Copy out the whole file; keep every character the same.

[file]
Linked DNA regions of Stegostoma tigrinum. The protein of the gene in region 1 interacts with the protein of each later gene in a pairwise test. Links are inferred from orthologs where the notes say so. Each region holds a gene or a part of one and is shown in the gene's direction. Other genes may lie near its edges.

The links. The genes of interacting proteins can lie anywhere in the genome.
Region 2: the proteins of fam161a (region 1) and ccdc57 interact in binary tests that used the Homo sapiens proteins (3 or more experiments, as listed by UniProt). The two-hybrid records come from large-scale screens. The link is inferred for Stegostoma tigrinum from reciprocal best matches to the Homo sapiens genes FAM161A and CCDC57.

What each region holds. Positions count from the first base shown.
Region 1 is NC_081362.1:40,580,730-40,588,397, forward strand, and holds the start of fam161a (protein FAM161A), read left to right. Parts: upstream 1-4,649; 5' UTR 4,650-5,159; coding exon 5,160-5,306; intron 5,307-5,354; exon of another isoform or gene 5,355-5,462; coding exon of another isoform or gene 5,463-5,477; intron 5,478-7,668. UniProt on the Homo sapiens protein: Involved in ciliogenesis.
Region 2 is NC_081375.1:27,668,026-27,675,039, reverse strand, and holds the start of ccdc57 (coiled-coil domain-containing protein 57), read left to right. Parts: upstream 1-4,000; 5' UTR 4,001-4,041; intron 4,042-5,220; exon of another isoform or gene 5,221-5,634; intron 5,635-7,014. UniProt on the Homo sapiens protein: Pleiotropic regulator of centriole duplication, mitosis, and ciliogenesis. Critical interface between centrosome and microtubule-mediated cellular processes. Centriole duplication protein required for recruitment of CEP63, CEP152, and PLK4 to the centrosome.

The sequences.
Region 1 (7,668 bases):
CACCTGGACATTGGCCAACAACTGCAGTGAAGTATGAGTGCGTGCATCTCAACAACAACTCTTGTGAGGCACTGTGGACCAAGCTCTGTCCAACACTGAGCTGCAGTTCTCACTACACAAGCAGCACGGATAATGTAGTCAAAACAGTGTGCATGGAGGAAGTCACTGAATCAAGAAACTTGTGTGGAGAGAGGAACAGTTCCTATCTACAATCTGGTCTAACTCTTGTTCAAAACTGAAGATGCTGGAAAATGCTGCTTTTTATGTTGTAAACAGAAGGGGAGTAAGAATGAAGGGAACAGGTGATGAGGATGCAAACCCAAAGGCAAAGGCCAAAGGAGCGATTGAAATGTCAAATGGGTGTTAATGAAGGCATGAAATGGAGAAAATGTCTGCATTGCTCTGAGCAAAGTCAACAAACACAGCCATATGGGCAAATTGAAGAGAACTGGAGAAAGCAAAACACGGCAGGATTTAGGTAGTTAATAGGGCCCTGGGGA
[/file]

Linked DNA regions of Stegostoma tigrinum. The protein of the gene in region 1 interacts with the protein of each later gene in a pairwise test. Links are inferred from orthologs where the notes say so. Each region holds a gene or a part of one and is shown in the gene's direction. Other genes may lie near its edges.

The links. The genes of interacting proteins can lie anywhere in the genome.
Region 2: the proteins of fam161a (region 1) and ccdc57 interact in binary tests that used the Homo sapiens proteins (3 or more experiments, as listed by UniProt). The two-hybrid records come from large-scale screens. The link is inferred for Stegostoma tigrinum from reciprocal best matches to the Homo sapiens genes FAM161A and CCDC57.

What each region holds. Positions count from the first base shown.
Region 1 is NC_081362.1:40,580,730-40,588,397, forward strand, and holds the start of fam161a (protein FAM161A), read left to right. Parts: upstream 1-4,649; 5' UTR 4,650-5,159; coding exon 5,160-5,306; intron 5,307-5,354; exon of another isoform or gene 5,355-5,462; coding exon of another isoform or gene 5,463-5,477; intron 5,478-7,668. UniProt on the Homo sapiens protein: Involved in ciliogenesis.
Region 2 is NC_081375.1:27,668,026-27,675,039, reverse strand, and holds the start of ccdc57 (coiled-coil domain-containing protein 57), read left to right. Parts: upstream 1-4,000; 5' UTR 4,001-4,041; intron 4,042-5,220; exon of another isoform or gene 5,221-5,634; intron 5,635-7,014. UniProt on the Homo sapiens protein: Pleiotropic regulator of centriole duplication, mitosis, and ciliogenesis. Critical interface between centrosome and microtubule-mediated cellular processes. Centriole duplication protein required for recruitment of CEP63, CEP152, and PLK4 to the centrosome.

The sequences.
Region 1 (7,668 bases):
CACCTGGACATTGGCCAACAACTGCAGTGAAGTATGAGTGCGTGCATCTCAACAACAACTCTTGTGAGGCACTGTGGACCAAGCTCTGTCCAACACTGAGCTGCAGTTCTCACTACACAAGCAGCACGGATAATGTAGTCAAAACAGTGTGCATGGAGGAAGTCACTGAATCAAGAAACTTGTGTGGAGAGAGGAACAGTTCCTATCTACAATCTGGTCTAACTCTTGTTCAAAACTGAAGATGCTGGAAAATGCTGCTTTTTATGTTGTAAACAGAAGGGGAGTAAGAATGAAGGGAACAGGTGATGAGGATGCAAACCCAAAGGCAAAGGCCAAAGGAGCGATTGAAATGTCAAATGGGTGTTAATGAAGGCATGAAATGGAGAAAATGTCTGCATTGCTCTGAGCAAAGTCAACAAACACAGCCATATGGGCAAATTGAAGAGAACTGGAGAAAGCAAAACACGGCAGGATTTAGGTAGTTAATAGGGCCCTGGGGA